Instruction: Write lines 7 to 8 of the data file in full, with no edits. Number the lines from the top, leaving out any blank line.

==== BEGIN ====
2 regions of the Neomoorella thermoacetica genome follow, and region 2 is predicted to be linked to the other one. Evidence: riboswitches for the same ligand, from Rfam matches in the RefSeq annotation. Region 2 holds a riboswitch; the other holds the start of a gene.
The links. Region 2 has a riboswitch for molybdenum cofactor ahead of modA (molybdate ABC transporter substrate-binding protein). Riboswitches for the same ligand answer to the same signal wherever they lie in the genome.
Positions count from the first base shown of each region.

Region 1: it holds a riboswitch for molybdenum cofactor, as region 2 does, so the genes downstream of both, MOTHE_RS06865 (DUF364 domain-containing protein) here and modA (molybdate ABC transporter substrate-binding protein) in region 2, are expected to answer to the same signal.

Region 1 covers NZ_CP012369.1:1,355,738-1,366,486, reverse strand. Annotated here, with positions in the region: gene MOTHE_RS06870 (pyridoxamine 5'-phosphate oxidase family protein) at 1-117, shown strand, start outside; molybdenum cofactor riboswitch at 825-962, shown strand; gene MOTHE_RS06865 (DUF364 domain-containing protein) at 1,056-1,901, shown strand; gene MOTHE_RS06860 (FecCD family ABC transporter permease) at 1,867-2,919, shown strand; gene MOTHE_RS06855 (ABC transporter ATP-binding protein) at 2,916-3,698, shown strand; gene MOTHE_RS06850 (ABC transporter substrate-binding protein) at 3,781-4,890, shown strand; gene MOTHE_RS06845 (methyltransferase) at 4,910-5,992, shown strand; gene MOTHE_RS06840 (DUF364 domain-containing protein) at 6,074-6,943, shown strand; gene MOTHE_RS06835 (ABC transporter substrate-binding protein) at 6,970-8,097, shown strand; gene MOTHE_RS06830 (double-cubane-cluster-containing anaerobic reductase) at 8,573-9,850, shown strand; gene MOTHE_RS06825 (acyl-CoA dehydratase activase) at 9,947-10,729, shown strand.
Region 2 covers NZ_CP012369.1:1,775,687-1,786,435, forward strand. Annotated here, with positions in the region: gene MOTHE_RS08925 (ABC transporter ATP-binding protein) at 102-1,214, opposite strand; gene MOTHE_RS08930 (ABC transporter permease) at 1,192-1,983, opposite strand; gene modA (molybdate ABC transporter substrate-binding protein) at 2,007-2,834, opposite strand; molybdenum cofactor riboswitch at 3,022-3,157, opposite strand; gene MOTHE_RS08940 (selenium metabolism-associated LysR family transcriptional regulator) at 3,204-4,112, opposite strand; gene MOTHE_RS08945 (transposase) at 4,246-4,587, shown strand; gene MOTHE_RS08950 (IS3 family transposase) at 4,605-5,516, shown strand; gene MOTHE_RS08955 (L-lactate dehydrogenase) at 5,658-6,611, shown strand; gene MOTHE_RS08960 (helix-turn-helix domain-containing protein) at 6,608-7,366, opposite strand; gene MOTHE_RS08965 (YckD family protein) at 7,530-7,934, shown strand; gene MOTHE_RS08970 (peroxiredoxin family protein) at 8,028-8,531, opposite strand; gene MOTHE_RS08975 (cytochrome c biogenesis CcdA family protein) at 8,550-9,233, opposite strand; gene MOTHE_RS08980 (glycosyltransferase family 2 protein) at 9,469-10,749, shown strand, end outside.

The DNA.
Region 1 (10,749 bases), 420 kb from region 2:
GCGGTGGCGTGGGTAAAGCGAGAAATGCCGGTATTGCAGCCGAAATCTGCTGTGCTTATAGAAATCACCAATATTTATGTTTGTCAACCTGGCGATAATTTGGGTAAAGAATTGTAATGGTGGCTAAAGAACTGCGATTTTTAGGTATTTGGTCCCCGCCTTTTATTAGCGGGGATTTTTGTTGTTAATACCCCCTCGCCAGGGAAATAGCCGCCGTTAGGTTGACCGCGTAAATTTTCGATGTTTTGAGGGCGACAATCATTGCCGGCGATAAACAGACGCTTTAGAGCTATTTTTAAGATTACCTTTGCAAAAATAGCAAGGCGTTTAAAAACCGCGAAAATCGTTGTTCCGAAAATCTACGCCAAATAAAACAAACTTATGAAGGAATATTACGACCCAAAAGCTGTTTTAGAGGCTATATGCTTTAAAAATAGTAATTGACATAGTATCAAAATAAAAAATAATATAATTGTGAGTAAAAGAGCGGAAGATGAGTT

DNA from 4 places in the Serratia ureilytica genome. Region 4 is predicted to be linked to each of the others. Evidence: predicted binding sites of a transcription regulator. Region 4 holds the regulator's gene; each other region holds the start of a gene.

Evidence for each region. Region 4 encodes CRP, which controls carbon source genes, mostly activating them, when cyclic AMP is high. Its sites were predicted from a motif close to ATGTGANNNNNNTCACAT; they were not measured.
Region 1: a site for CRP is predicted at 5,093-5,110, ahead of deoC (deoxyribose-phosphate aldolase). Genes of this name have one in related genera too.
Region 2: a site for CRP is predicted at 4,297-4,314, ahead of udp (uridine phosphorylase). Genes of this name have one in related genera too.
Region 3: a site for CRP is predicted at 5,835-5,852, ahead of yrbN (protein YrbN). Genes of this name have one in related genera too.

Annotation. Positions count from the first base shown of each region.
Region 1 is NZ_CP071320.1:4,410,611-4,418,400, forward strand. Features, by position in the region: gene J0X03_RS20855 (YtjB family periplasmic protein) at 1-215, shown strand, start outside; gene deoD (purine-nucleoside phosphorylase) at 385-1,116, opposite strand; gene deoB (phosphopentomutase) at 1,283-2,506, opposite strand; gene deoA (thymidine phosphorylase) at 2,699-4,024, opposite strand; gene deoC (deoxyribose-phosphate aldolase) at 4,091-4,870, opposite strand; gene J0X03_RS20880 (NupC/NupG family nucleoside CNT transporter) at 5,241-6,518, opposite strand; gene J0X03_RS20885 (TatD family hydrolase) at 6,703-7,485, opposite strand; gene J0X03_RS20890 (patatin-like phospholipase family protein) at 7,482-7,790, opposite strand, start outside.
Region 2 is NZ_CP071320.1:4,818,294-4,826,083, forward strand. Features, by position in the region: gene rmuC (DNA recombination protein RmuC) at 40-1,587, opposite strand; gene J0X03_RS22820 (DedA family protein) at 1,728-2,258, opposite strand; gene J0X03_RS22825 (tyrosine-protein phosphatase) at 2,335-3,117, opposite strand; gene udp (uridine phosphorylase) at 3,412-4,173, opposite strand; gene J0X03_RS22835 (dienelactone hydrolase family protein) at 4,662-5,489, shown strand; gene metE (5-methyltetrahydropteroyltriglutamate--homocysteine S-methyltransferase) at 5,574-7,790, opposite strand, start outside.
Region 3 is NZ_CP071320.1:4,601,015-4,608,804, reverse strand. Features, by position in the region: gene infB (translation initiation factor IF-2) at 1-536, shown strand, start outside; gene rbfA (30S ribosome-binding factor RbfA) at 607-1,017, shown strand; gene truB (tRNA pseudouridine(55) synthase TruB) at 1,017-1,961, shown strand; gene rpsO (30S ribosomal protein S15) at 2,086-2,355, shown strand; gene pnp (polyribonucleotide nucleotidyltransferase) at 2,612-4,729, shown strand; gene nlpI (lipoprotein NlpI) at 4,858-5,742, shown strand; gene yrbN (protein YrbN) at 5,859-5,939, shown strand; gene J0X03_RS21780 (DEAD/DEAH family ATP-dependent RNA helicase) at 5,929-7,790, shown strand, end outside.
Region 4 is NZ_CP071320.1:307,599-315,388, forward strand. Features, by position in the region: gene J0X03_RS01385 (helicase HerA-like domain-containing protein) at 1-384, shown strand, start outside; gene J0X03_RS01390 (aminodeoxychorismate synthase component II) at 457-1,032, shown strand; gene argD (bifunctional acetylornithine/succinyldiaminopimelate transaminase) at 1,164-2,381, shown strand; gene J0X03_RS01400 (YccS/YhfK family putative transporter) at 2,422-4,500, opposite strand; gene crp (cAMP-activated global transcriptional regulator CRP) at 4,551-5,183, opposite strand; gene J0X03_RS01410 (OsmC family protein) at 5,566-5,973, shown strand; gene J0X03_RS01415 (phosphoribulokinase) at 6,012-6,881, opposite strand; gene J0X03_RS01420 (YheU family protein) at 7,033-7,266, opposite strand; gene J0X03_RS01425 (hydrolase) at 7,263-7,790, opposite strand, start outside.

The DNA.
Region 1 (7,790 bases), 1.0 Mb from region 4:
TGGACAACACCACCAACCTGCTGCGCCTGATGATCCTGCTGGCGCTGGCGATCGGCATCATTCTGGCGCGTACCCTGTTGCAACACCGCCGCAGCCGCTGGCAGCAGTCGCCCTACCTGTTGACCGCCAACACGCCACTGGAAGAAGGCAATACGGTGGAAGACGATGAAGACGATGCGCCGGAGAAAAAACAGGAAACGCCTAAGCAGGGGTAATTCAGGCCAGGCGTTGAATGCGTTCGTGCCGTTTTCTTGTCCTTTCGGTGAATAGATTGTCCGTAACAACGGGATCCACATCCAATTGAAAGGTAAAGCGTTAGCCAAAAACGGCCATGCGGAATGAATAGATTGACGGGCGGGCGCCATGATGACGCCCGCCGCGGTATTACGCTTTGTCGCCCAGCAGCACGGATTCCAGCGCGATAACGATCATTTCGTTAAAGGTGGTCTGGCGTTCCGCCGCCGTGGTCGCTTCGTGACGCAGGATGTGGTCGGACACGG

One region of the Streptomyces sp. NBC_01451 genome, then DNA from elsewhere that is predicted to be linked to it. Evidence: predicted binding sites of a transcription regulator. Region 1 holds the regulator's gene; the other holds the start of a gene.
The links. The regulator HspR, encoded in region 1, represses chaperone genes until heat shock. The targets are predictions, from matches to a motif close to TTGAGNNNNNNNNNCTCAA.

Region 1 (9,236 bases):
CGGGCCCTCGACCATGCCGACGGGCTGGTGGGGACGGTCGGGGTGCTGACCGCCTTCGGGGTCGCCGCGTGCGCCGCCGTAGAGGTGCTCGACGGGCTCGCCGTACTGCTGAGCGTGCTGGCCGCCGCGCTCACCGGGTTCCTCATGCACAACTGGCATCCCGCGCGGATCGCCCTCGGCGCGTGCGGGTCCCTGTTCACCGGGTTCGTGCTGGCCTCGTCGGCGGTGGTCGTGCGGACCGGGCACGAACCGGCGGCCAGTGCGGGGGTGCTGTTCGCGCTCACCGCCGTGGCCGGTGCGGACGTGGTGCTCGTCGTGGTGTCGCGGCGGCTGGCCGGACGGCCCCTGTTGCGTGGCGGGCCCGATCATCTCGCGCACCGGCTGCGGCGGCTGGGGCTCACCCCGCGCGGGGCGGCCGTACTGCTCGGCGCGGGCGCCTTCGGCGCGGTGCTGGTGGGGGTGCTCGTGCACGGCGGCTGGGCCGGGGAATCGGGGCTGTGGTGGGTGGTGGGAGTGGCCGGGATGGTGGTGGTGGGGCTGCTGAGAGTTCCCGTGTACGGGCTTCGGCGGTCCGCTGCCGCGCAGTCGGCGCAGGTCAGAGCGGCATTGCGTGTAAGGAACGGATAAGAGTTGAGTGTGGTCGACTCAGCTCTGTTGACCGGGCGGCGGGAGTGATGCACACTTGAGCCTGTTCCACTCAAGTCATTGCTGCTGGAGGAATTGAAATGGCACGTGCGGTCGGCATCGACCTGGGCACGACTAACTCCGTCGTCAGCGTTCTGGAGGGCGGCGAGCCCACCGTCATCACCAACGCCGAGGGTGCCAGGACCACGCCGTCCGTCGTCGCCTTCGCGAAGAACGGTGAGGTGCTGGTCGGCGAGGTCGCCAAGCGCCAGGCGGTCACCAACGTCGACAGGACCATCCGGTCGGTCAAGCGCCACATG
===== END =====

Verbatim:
The DNA.
Region 1 (10,749 bases), 420 kb from region 2: